Reed, Whitehouse Offer New Legislative Prescription to Help Lower Rx Prices
The Affordable Medications Act would hold drug companies accountable and improve the affordability of prescription drugs
WASHINGTON, DC - Today, U.S. Senators Jack Reed (D-RI), Sheldon Whitehouse (D-RI), and Tina Smith (D-MN) introduced comprehensive legislation to hold large pharmaceutical companies accountable for high prices and bring down costs for Americans. The Senators say that some pharmaceutical companies are misleading the public about pricing and exploiting consumers, thereby forcing seniors and families into untenable choices between their health and other basic needs.
According to Families USA, nearly three in ten American adults – nearly 80 million people – have not taken required medicine due to its costs.
The Affordable Medications Act would help promote transparency by requiring pharmaceutical companies to disclose just how much money is going toward research and development, as well as marketing and pay for executives. The bill would also end the restriction that prevents the federal Medicare program from using its buying power to negotiate lower drug prices for its beneficiaries, and curb drug company monopoly practices that keep prices high and prevent less expensive generics from coming to the market.
“No one thinks drug companies are playing fair. Prices have dramatically shot up on old medications, stunning families and seniors. That has to end. Nobody should have to forgo needed medication because drug companies are putting profits before people. This bill puts patients first and will help lower prescription drug prices by improving competition, stopping price gouging, and holding drug companies accountable,” said Senator Reed. “A more competitive marketplace with stronger oversight would go a long way toward helping Americans afford the lifesaving medications they need.”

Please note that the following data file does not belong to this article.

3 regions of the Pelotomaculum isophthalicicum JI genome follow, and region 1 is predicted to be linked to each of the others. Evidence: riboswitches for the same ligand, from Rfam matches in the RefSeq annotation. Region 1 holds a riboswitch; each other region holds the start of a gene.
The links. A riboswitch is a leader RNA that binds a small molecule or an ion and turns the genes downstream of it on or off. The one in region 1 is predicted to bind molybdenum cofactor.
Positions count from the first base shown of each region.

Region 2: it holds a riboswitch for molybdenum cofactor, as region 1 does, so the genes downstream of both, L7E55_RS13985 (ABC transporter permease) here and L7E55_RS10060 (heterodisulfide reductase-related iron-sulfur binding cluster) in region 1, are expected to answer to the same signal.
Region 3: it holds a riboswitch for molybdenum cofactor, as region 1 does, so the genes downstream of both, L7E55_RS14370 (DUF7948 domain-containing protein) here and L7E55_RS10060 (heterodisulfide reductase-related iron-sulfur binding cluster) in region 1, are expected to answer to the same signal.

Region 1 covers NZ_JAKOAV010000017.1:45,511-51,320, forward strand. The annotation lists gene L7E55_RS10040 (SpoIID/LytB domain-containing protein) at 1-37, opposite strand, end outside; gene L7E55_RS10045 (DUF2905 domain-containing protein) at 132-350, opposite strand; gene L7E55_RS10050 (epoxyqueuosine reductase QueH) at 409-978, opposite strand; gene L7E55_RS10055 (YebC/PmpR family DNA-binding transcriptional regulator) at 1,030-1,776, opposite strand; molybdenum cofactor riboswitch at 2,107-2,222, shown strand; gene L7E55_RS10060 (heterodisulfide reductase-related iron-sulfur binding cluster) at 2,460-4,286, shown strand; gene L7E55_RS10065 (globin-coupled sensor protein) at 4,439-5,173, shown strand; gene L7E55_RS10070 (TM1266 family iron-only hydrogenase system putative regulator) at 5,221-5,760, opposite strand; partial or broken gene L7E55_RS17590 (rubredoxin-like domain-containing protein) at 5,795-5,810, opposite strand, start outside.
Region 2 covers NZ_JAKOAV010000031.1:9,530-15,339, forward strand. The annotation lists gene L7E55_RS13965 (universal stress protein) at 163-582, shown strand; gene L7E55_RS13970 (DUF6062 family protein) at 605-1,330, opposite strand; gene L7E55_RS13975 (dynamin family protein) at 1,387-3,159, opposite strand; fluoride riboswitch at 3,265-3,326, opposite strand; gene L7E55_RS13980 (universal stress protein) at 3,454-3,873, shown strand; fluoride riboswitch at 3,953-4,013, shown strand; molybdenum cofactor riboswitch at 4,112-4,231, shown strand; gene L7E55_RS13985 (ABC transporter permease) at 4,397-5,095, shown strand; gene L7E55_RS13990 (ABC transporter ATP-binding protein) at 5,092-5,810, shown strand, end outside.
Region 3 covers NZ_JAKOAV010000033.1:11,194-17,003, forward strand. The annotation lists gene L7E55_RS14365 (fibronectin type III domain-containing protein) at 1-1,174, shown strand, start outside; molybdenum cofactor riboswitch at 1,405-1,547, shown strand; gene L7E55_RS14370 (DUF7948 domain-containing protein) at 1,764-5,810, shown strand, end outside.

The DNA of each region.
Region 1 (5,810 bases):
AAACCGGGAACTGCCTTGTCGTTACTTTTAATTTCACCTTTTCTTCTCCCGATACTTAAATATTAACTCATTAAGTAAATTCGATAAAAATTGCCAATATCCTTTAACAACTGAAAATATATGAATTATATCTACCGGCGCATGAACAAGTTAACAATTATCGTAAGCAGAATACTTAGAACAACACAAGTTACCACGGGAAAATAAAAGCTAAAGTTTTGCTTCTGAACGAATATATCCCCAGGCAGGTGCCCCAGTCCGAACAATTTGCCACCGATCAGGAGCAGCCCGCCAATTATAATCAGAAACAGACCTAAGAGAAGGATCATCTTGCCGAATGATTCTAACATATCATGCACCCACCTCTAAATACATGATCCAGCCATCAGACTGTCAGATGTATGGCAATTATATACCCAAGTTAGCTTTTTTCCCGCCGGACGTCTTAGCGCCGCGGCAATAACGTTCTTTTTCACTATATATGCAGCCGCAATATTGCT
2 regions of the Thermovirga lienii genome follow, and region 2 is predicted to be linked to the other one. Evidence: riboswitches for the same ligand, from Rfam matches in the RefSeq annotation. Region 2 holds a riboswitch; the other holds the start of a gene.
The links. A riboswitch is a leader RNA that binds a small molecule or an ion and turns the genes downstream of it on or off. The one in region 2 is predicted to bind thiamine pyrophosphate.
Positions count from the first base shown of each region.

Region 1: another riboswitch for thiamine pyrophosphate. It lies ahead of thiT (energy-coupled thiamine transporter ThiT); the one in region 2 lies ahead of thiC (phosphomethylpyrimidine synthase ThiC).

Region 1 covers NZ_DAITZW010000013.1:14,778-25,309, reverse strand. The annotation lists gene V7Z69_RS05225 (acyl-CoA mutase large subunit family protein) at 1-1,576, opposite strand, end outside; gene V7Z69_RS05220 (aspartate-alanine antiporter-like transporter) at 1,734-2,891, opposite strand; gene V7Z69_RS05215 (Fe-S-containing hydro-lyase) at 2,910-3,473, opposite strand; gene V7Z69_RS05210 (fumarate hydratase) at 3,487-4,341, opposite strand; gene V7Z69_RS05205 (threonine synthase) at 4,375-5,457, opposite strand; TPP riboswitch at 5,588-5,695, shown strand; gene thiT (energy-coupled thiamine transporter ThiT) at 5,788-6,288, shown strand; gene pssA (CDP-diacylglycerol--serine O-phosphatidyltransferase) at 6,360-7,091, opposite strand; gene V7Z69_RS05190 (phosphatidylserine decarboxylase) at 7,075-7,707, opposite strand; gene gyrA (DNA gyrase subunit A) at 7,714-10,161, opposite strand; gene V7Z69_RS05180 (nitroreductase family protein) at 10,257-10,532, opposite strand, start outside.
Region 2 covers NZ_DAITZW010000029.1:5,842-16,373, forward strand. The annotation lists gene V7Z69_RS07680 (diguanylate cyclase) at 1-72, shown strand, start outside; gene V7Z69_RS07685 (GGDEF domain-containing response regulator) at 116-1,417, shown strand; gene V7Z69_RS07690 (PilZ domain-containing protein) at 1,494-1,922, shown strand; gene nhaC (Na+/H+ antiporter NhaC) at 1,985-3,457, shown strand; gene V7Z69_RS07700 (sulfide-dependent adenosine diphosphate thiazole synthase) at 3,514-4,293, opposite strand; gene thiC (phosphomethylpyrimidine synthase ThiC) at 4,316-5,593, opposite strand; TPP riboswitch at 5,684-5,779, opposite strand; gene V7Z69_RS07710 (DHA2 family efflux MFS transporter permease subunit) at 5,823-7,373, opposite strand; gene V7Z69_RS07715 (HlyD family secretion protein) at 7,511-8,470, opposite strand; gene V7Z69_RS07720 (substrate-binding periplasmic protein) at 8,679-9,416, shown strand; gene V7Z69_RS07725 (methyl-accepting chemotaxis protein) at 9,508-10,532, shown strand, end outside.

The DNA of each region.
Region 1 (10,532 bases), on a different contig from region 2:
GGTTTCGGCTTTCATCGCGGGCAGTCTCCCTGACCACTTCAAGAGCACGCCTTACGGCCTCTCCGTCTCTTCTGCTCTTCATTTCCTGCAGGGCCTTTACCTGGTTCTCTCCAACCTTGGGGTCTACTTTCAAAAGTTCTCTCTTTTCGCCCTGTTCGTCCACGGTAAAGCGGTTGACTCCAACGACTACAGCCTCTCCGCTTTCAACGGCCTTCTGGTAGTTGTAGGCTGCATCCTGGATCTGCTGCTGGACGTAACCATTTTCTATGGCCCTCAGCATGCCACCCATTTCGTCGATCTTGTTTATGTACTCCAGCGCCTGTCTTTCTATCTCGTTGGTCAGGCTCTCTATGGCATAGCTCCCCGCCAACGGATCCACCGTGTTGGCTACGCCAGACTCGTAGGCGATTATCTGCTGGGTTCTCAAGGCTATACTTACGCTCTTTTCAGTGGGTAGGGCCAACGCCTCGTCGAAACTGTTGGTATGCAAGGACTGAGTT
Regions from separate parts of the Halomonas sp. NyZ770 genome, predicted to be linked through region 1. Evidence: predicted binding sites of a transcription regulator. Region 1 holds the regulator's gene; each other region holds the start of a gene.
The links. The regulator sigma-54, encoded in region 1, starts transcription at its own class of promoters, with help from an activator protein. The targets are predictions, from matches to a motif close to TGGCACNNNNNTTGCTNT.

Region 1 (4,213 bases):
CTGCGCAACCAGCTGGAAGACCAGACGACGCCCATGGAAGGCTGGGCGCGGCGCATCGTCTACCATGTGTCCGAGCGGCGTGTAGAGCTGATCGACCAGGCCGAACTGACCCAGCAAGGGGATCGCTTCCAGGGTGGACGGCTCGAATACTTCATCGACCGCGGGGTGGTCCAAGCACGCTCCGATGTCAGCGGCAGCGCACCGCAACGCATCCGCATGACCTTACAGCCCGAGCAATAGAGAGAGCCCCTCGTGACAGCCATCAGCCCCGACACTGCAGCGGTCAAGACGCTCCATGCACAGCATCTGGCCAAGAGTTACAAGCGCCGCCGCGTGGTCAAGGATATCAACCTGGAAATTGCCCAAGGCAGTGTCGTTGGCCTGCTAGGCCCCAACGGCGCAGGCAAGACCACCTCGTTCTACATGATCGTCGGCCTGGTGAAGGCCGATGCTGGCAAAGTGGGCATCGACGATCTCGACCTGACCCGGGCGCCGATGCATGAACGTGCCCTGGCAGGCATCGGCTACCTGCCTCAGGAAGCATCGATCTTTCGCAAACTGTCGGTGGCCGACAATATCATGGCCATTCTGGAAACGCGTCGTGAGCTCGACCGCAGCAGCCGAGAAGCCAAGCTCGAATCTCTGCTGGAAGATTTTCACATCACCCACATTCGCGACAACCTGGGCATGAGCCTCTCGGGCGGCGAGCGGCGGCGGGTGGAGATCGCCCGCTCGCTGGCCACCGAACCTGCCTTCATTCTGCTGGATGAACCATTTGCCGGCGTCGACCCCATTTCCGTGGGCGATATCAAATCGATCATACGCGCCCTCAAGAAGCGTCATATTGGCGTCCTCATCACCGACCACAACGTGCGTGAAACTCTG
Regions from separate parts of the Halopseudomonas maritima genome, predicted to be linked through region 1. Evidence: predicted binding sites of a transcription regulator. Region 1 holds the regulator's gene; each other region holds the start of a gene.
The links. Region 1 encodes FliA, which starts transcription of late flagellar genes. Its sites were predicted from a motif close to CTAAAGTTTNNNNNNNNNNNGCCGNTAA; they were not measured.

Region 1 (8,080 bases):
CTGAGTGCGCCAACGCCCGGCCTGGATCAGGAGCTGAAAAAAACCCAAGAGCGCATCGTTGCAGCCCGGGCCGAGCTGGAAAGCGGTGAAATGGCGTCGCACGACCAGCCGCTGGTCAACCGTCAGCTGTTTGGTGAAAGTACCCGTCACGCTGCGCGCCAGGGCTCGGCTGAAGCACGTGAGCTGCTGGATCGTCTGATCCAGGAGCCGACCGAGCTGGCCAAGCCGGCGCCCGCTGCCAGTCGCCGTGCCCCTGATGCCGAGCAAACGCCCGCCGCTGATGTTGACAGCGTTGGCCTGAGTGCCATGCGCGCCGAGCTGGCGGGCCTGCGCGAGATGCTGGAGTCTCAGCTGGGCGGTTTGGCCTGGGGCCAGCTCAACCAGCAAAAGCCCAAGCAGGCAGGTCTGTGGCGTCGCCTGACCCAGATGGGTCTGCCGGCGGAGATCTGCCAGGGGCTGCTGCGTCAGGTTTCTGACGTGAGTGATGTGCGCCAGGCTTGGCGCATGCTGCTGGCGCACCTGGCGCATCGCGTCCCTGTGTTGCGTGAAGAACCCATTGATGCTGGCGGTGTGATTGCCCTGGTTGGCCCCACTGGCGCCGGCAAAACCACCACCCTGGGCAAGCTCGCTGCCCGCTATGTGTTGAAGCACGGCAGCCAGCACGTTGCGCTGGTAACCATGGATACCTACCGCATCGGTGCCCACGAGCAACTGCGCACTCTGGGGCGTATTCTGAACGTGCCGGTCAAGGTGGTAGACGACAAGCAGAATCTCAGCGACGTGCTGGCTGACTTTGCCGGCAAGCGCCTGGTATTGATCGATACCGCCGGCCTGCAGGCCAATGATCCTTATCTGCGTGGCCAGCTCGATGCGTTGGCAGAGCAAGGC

“The soaring cost of prescription drugs is an enormous burden on the middle class, especially for seniors living on fixed incomes,” said Senator Whitehouse. “Our Affordable Medications Act combines hugely popular commonsense reforms to bring down drug prices, spur innovation, and check the runaway power of the pharmaceutical industry.”
“We need to improve competition, make the big drug companies tell us exactly how they’re spending all the money that they’re making and allow Medicare to negotiate lower prices with these drug companies. Right now, these companies are just naming their price and Americans have to pay it. When you hear about people rationing their life-saving medication because they can’t afford the dosage recommended by their physicians, you know we have a real problem, and I want to fix it,” said Senator Smith.
Current Senate cosponsors include: Sens. Amy Klobuchar (D-MN), Richard Blumenthal (D-CT), Tom Udall (D-NM), Sherrod Brown (D-OH), Elizabeth Warren (D-MA), Bernie Sanders (I-VT), Maggie Hassan (D-NH), Jeff Merkley (D-OR), Tammy Baldwin (D-WI), Cory Booker (D-NJ), Richard Durbin (D-IL), and Kirsten Gillibrand (D-NY).
Reed and Whitehouse helped unveil the legislation in Washington, DC this week as a new report shows that Rhode Island’s health care system ranks 7th nationwide, but that Rhode Islanders still face many challenges when it comes to cost of care. The non-profit Commonwealth Fund’s 2019 rankings of state healthcare performance examined public data on 47 health care "indicators" – such as access and affordability; prevention and treatment; avoidable hospital use and costs – and found that Rhode Island rose nine spots this year to break into the top ten. However, the scorecard also showed Rhode Island is one of a dozen states nationwide where the share of adults that skipped medical treatment, because of cost, climbed 2 two percentage points or more between 2016 and 2017.
Reed and Whitehouse have also teamed up on a trio of bills this year that would make expensive prescription medications more affordable for Rhode Island families.
The Empowering Medicare Seniors to Negotiate Drug Prices Act (S. 62) would allow Medicare to directly negotiate the best possible price of prescription drugs to cut costs for nearly 43 million seniors enrolled in Medicare Part D. Current law prohibits Medicare from doing so.
The End Taxpayer Subsidies for Drug Ads Act (S. 73) would prohibit pharmaceutical drug manufacturers from claiming tax deductions for consumer advertising expenses, ensuring that taxpayer dollars are not used to subsidize billions of dollars in drug advertisements
The Affordable and Safe Prescription Drug Importation Act (S. 469) would allow Rhode Islanders to safely import FDA-approved prescription drugs from Canada.